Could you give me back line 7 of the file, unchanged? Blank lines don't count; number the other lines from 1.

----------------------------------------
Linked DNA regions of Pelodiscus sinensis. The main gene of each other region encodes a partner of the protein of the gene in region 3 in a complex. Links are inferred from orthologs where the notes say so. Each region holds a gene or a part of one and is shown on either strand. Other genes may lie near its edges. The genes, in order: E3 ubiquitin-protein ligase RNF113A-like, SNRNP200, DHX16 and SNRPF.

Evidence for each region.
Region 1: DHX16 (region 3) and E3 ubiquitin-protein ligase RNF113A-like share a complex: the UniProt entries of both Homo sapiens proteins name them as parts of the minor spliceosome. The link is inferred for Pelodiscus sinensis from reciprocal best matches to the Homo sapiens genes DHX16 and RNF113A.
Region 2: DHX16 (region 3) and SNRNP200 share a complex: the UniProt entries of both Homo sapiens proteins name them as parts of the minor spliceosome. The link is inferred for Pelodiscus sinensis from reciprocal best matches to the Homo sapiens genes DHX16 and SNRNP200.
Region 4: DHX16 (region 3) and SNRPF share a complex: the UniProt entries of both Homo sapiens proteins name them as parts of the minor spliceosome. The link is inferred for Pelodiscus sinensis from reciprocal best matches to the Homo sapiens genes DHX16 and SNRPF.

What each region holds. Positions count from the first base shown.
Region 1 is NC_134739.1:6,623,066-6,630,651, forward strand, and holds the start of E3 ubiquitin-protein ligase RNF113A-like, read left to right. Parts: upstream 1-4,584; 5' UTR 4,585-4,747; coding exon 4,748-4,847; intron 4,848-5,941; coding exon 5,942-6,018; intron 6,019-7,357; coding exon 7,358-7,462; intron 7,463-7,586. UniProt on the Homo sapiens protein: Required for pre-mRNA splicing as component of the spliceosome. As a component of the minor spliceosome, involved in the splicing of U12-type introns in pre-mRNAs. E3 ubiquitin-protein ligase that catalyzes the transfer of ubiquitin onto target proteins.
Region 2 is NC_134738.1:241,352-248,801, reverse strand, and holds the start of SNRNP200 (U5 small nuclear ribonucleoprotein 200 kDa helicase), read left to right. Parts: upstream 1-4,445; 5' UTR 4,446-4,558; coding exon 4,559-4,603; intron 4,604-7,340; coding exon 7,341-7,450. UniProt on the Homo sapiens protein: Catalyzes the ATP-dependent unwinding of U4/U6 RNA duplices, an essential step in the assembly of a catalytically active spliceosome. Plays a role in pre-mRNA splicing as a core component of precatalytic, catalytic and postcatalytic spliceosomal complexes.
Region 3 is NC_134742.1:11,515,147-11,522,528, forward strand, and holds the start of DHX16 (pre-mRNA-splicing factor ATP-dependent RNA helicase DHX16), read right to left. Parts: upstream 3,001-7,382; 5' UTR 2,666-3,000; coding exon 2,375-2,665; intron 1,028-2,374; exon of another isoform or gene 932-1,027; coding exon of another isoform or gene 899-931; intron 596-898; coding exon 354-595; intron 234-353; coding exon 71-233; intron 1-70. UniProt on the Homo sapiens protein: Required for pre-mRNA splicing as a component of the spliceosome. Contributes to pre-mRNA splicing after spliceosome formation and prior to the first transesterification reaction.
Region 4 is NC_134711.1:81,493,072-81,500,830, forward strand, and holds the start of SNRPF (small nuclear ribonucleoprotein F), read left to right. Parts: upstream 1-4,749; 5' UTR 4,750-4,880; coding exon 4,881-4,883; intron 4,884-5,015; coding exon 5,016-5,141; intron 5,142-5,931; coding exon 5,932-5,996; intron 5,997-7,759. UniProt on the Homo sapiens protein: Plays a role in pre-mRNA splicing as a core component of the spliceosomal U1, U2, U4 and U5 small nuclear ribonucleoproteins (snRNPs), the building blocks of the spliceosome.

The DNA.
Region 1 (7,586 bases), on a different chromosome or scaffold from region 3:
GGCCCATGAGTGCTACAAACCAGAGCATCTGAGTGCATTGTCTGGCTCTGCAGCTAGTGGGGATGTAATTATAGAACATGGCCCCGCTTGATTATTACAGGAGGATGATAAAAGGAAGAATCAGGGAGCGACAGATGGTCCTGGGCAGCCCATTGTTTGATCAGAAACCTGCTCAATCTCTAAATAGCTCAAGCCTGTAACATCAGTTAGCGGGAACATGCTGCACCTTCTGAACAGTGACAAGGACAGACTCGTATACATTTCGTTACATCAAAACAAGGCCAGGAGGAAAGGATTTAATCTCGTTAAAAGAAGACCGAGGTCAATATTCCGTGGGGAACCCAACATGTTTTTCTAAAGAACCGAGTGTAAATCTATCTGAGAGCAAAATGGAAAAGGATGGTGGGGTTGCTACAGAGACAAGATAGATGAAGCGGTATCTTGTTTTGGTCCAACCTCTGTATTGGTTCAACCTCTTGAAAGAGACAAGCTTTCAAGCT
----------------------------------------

Region 1 is NC_134739.1:6,623,066-6,630,651, forward strand, and holds the start of E3 ubiquitin-protein ligase RNF113A-like, read left to right. Parts: upstream 1-4,584; 5' UTR 4,585-4,747; coding exon 4,748-4,847; intron 4,848-5,941; coding exon 5,942-6,018; intron 6,019-7,357; coding exon 7,358-7,462; intron 7,463-7,586. UniProt on the Homo sapiens protein: Required for pre-mRNA splicing as component of the spliceosome. As a component of the minor spliceosome, involved in the splicing of U12-type introns in pre-mRNAs. E3 ubiquitin-protein ligase that catalyzes the transfer of ubiquitin onto target proteins.